Of course I received my latest comeuppance with the purchase of the “Oddball French Trench Spike” so I will skulk off into the shadows….sanctuary…Sanctuary!

Regards,

Lance

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I can just (but only just) see that a soldier might put the regiment's name on (especially if the thing was made in the battalion workshop) but not the date. I can see why a faker might put a date on in order to establish a dodgy provenance. It's a bit like a Roman coin with 10 BC on it (and yes someone did make some!).

How much more unlikely is it to have the Broad Arrow - the mark of official WD acceptance on it?

As if.

Regards,

MikB

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Here's a genuine trench club, I made earlier! It is a club and it has been in a trench.

Gareth

Ah, but the gearteeth were hobbed using a technique not developed until 1927... :D

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Pete

Impressive collection!

Re your Grandad George Richard Knight MM in RWF. My RWF notes indicate nil records from what I can see on the number. However, I have him on three separate RWF wounded lists, 1 x 1916 and 2 x 1918. The 1916 one is likely to be from the Red Dragon crater incident where he got his MM. Contact via PM if you haven't got this info and you feel it is of use to you.

Hywyn

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Well Pete, it appears that you have every thing - plus this club.

It really looks good and, minus the extraneous "text", would have been convincing.

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Pete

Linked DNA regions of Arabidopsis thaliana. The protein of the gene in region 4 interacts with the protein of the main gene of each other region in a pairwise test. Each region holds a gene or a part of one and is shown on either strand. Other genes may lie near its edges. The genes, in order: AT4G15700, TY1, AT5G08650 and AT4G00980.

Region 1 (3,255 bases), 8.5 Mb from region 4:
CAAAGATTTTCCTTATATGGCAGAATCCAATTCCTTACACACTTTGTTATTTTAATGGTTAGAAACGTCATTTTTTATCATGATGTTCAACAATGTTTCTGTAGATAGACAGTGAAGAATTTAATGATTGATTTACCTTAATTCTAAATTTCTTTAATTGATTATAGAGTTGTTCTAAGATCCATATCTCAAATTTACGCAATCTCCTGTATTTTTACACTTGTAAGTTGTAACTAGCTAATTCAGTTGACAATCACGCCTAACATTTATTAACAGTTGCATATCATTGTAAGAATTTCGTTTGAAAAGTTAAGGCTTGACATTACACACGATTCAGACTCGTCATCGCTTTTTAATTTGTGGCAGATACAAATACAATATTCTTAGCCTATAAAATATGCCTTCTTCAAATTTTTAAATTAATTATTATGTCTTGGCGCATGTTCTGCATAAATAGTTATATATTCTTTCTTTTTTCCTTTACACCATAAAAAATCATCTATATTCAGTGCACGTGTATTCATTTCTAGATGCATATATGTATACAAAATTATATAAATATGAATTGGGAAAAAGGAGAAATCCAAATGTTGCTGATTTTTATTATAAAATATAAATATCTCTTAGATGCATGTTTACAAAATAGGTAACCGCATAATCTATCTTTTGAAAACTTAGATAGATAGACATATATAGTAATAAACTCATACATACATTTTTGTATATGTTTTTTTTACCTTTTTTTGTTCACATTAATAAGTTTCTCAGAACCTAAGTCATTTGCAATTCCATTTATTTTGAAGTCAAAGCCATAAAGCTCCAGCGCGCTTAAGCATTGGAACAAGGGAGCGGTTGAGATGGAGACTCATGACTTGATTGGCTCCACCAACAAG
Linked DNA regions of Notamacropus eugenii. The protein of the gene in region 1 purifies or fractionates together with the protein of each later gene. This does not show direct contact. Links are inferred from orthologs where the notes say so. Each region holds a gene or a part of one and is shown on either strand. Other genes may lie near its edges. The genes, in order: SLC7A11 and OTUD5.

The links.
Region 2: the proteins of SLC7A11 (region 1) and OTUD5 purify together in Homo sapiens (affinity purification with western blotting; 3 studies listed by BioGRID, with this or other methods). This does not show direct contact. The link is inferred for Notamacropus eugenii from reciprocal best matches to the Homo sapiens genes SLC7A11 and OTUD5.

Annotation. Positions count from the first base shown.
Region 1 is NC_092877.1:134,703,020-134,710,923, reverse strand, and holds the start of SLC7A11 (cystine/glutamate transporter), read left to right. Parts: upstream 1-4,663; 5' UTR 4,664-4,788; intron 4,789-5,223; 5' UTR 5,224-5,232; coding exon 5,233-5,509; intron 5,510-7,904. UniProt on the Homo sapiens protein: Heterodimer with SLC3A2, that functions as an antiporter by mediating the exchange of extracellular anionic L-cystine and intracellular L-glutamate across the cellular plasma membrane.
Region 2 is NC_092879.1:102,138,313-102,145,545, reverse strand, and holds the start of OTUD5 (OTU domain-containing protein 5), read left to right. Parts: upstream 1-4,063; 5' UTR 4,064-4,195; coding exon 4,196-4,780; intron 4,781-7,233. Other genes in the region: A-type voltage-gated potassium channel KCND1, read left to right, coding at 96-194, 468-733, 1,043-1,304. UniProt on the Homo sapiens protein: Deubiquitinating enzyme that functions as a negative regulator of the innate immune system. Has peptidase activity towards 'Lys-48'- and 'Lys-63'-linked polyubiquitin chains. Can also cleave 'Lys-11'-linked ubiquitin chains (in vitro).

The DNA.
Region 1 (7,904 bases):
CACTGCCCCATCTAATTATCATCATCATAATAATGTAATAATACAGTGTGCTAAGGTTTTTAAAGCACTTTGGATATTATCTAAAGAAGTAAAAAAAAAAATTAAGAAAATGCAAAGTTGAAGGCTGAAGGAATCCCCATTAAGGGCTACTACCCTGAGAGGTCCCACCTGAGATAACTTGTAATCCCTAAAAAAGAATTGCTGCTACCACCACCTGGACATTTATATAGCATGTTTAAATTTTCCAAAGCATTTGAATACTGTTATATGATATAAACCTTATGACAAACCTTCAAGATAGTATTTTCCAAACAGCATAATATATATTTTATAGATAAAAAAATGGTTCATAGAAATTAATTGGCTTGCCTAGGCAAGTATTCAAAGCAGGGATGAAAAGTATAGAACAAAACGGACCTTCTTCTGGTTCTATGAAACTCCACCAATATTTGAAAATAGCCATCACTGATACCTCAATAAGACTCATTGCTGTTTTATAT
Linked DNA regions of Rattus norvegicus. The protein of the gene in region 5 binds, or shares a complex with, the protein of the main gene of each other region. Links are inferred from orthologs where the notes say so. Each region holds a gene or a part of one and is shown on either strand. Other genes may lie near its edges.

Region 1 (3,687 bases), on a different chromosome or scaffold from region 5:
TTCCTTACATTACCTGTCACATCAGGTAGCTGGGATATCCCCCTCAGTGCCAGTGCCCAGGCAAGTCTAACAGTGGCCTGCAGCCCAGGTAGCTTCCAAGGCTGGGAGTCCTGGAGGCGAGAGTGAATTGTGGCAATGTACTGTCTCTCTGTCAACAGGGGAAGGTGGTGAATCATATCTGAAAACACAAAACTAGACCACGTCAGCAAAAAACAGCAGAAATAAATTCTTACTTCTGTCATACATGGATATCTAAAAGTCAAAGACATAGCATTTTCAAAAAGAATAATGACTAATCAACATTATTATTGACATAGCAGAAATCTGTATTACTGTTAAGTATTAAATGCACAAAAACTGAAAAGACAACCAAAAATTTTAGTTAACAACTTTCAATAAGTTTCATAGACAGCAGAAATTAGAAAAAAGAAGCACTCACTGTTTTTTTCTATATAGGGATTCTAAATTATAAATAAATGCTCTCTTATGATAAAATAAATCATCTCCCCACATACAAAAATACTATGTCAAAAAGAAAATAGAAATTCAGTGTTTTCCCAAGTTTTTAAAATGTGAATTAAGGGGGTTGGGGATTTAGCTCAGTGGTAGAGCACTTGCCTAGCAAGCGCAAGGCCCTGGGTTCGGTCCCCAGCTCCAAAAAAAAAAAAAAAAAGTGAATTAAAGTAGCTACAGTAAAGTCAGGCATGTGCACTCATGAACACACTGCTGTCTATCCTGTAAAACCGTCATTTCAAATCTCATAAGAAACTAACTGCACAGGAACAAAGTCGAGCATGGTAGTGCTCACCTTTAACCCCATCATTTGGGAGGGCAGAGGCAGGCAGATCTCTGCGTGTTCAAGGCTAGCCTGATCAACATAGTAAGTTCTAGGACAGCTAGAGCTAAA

Impressive collection!

Re your Grandad George Richard Knight MM in RWF. My RWF notes indicate nil records from what I can see on the number. However, I have him on three separate RWF wounded lists, 1 x 1916 and 2 x 1918. The 1916 one is likely to be from the Red Dragon crater incident where he got his MM. Contact via PM if you haven't got this info and you feel it is of use to you.

Hywyn

Absolutely Hywyn,

PM sent

Regards

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How much more unlikely is it to have the Broad Arrow - the mark of official WD acceptance on it?

As if.

Regards,

MikB

Unless - and I've caught myself thinking of alternatives here - the stamped-up sleeve originated on some other piece of equipment, such as shovel or something, which was genuinely regimentally marked, dated and Broad Arrowed, and then subsequently cannibalised to make the trench-club?

But I can't think of anything obvious with a shank or sleeve of that diameter.

And a further counterargument to that is that soldiers would not be permitted to risk giving unit information to the enemy on a piece of kit that might easily be lost behind enemy lines, so a trench-craftsman making such an object would surely obliterate any such markings.

Regards,

MikB

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I wonder if the sleeve is a piece of lead drain-pipe. That would make it easy to stamp and being soft would explain how beat-up it is.

In making it, I would think that using period, plumbing supplies would add a nice touch of realism.

Is it lead, Pete?

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Yes Dan it is lead.

What strikes me is that is is not actually that wieldy or heavy at the clubbing end. You would most likely scratch and cut someone with it rather than cave their skull in!

Regards

Pete

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Hi Pete,

Enjoyed your collection photo's, so much so, that when i went back I could not immediately locate the post that I saw them on. Would it be possible to show your collection on the thread "Militaria Displayed" on this forum?

regards

khaki